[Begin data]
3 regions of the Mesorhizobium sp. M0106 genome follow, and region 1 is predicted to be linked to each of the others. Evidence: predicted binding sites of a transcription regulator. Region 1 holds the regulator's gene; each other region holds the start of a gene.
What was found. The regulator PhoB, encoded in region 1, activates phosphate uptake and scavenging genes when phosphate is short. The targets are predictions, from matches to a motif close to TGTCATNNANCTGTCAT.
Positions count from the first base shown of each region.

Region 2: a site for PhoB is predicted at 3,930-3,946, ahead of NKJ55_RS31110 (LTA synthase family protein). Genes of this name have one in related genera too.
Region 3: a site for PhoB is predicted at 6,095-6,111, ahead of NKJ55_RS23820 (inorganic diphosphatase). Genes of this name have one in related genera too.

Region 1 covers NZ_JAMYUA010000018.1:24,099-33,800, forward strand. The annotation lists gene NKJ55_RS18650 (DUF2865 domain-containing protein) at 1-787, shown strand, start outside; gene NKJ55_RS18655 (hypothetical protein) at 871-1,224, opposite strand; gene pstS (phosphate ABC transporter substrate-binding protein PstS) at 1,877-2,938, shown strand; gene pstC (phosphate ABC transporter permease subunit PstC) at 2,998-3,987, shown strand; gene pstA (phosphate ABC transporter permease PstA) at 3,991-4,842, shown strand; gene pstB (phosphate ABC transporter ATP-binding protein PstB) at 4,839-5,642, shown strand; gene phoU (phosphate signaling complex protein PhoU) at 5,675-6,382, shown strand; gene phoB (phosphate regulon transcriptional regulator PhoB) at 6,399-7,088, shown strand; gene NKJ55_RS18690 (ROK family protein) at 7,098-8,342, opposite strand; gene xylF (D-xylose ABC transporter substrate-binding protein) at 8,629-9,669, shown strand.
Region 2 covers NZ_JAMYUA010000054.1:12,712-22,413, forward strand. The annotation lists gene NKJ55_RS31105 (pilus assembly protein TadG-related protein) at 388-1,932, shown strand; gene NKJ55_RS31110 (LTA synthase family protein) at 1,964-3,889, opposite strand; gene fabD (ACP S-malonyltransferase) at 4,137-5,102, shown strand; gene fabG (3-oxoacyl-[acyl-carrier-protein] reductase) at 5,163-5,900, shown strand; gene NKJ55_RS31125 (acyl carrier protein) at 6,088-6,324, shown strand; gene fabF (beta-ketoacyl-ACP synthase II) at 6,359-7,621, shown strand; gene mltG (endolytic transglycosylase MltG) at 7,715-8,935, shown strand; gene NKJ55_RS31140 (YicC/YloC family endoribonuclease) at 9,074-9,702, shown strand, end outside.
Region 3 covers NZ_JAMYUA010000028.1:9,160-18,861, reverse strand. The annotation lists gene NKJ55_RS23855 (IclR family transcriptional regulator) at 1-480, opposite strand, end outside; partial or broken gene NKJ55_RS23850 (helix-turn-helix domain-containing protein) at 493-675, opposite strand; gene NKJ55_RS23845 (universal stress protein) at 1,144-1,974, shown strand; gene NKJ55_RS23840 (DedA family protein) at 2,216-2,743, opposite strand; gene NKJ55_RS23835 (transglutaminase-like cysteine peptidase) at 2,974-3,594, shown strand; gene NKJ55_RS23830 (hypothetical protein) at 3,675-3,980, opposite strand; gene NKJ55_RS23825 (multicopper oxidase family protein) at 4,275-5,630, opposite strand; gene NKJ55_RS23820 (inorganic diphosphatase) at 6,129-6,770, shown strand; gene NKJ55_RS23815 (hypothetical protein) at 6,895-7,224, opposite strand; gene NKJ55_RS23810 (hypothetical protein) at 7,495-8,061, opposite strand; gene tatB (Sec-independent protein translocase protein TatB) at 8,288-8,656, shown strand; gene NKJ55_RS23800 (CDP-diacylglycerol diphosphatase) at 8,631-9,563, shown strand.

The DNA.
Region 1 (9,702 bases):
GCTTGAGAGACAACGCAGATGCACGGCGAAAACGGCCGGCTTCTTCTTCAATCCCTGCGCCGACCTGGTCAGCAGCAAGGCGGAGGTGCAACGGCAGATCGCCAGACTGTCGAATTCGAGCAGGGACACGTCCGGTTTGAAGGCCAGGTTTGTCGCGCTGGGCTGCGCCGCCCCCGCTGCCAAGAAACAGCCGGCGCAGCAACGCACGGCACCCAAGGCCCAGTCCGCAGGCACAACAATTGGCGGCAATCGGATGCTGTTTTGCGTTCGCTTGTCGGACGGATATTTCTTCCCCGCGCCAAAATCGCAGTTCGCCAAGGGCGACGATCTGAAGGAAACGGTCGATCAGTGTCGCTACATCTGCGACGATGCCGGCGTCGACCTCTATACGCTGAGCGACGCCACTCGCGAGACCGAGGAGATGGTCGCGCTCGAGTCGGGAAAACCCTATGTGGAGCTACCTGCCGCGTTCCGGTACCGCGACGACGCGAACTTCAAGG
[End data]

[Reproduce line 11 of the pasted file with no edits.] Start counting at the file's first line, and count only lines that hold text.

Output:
GCTTGAGAGACAACGCAGATGCACGGCGAAAACGGCCGGCTTCTTCTTCAATCCCTGCGCCGACCTGGTCAGCAGCAAGGCGGAGGTGCAACGGCAGATCGCCAGACTGTCGAATTCGAGCAGGGACACGTCCGGTTTGAAGGCCAGGTTTGTCGCGCTGGGCTGCGCCGCCCCCGCTGCCAAGAAACAGCCGGCGCAGCAACGCACGGCACCCAAGGCCCAGTCCGCAGGCACAACAATTGGCGGCAATCGGATGCTGTTTTGCGTTCGCTTGTCGGACGGATATTTCTTCCCCGCGCCAAAATCGCAGTTCGCCAAGGGCGACGATCTGAAGGAAACGGTCGATCAGTGTCGCTACATCTGCGACGATGCCGGCGTCGACCTCTATACGCTGAGCGACGCCACTCGCGAGACCGAGGAGATGGTCGCGCTCGAGTCGGGAAAACCCTATGTGGAGCTACCTGCCGCGTTCCGGTACCGCGACGACGCGAACTTCAAGG